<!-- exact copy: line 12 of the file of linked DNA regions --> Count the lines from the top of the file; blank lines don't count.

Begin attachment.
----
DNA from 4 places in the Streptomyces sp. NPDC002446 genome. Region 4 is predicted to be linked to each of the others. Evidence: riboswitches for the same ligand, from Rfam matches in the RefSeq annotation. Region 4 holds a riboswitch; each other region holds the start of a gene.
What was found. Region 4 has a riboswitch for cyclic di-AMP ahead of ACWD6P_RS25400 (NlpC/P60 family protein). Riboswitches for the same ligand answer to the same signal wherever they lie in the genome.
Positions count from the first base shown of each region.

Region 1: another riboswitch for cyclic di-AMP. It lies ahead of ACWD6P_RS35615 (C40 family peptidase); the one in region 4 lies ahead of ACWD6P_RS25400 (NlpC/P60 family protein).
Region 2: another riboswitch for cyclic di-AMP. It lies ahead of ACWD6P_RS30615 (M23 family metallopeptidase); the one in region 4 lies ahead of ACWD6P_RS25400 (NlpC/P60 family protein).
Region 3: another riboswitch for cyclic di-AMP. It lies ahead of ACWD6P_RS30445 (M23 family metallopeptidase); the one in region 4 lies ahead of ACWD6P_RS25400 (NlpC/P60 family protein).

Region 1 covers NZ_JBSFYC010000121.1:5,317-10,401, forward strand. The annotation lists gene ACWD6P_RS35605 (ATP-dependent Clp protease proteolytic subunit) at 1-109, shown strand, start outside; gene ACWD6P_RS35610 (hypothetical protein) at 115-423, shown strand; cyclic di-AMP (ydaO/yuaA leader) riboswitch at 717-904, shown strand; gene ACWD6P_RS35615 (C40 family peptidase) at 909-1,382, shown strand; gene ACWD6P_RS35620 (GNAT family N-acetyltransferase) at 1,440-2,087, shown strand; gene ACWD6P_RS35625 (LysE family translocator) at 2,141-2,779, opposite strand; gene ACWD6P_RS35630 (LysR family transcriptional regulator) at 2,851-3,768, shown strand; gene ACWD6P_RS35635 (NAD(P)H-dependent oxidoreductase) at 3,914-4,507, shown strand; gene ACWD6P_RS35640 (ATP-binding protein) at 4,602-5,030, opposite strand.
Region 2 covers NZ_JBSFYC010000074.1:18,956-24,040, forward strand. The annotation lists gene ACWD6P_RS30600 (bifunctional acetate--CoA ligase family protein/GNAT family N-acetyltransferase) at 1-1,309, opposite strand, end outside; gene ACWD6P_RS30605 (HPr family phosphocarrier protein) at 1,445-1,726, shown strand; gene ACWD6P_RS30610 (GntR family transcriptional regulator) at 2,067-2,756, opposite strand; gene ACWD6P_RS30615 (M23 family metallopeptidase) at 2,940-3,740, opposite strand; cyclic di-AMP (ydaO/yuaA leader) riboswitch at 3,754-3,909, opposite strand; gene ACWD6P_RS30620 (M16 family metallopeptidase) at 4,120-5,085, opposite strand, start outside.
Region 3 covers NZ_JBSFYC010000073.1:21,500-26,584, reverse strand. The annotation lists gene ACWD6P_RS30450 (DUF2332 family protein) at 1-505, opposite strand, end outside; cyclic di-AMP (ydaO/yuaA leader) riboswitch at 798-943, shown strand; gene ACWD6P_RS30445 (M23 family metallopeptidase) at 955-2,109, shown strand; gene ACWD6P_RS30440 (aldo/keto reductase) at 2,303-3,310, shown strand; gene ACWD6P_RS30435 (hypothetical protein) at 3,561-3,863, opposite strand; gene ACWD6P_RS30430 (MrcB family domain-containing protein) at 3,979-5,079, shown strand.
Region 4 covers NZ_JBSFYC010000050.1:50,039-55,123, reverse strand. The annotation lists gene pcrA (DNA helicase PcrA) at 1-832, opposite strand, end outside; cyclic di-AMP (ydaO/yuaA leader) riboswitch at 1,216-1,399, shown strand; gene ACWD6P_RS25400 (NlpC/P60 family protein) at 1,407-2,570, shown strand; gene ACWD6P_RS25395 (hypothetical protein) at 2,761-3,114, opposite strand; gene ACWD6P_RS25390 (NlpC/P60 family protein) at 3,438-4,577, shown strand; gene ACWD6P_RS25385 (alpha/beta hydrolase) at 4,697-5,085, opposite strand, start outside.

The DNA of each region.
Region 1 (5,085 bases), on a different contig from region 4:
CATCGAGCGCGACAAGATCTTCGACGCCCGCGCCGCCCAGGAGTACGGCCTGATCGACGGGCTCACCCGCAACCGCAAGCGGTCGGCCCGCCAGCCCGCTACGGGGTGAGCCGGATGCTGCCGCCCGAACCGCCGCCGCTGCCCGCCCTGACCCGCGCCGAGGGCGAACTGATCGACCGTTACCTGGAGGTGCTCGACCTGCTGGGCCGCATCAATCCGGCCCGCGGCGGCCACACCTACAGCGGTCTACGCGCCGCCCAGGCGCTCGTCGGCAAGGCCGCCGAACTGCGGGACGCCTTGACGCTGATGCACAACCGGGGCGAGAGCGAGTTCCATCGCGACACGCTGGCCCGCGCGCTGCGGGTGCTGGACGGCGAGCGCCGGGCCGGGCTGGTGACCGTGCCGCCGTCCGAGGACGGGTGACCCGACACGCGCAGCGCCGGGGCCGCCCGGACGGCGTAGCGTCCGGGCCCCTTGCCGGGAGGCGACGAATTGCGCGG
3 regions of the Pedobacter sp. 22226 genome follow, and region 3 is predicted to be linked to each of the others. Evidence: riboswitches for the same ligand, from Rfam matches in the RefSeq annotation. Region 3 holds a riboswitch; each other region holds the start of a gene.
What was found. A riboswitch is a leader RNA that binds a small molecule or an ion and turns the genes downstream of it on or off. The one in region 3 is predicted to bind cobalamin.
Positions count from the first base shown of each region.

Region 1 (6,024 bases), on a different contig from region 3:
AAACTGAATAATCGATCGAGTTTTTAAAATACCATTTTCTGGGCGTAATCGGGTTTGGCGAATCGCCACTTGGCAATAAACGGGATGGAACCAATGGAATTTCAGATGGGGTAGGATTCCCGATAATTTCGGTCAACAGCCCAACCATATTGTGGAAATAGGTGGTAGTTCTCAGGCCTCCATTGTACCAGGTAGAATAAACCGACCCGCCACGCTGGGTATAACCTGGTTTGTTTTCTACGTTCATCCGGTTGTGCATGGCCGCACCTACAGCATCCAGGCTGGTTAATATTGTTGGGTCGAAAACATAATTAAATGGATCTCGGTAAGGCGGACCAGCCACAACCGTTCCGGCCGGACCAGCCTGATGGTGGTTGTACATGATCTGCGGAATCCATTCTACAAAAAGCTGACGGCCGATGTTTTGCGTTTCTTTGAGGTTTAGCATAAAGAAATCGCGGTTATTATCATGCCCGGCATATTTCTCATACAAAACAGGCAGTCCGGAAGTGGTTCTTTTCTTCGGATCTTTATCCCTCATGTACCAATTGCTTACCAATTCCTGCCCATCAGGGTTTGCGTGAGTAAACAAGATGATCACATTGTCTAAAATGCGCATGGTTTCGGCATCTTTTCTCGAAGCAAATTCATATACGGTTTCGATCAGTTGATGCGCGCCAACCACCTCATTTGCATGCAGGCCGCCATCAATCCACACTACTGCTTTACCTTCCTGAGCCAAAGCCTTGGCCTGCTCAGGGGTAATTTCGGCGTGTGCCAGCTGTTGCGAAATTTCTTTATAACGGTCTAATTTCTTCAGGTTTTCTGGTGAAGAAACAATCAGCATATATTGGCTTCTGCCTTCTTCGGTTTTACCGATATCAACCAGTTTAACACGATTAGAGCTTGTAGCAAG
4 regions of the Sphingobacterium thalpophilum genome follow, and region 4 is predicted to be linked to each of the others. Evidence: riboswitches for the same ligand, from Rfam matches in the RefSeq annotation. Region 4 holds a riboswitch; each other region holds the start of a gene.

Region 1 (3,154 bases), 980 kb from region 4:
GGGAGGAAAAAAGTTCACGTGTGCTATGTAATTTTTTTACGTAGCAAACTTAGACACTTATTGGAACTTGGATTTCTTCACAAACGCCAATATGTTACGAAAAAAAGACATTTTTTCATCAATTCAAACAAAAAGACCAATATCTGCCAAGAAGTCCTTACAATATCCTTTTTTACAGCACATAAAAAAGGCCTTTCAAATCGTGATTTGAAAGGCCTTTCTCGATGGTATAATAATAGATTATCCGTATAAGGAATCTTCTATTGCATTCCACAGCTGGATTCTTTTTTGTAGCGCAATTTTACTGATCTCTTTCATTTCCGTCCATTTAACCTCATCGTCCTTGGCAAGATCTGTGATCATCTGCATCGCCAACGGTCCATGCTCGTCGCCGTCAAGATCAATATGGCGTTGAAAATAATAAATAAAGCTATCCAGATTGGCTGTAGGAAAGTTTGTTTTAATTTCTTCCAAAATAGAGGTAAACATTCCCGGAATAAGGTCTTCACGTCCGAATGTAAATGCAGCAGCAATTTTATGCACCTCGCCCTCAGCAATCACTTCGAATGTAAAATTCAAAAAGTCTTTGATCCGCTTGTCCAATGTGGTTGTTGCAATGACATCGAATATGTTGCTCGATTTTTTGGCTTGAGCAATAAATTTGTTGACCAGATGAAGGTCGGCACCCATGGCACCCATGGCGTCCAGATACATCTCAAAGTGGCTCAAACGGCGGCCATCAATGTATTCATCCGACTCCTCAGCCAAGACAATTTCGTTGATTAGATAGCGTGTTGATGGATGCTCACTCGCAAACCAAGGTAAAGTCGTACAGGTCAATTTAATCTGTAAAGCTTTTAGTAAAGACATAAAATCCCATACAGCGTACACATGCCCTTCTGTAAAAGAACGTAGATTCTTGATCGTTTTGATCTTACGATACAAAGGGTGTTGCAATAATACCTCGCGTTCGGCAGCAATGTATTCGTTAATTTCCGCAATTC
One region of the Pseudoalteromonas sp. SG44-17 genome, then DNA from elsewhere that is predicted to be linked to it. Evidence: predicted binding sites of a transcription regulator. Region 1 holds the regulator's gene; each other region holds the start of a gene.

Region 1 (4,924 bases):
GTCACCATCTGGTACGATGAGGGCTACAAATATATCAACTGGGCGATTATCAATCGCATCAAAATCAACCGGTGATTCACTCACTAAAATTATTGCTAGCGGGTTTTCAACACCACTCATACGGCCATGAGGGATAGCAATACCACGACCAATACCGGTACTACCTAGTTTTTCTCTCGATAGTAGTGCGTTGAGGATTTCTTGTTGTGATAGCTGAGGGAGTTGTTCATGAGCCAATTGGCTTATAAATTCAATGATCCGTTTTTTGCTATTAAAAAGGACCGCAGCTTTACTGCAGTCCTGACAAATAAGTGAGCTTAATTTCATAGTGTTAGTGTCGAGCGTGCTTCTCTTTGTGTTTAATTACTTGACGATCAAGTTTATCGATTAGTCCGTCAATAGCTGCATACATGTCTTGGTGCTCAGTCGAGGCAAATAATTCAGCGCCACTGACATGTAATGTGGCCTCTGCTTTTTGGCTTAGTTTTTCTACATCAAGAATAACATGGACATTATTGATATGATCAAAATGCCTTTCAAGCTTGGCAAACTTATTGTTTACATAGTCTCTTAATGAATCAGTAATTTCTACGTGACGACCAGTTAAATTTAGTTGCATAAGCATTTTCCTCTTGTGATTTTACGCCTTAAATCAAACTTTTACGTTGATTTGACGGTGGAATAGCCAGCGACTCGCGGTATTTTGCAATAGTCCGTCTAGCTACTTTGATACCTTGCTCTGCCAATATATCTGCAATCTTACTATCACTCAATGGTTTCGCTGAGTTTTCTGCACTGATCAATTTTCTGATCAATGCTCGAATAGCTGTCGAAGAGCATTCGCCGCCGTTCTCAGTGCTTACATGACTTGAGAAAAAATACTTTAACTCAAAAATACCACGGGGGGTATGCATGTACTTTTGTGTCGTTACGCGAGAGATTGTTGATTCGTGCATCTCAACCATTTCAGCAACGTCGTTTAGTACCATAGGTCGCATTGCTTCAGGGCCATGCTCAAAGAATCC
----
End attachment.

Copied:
Region 1 (5,085 bases), on a different contig from region 4: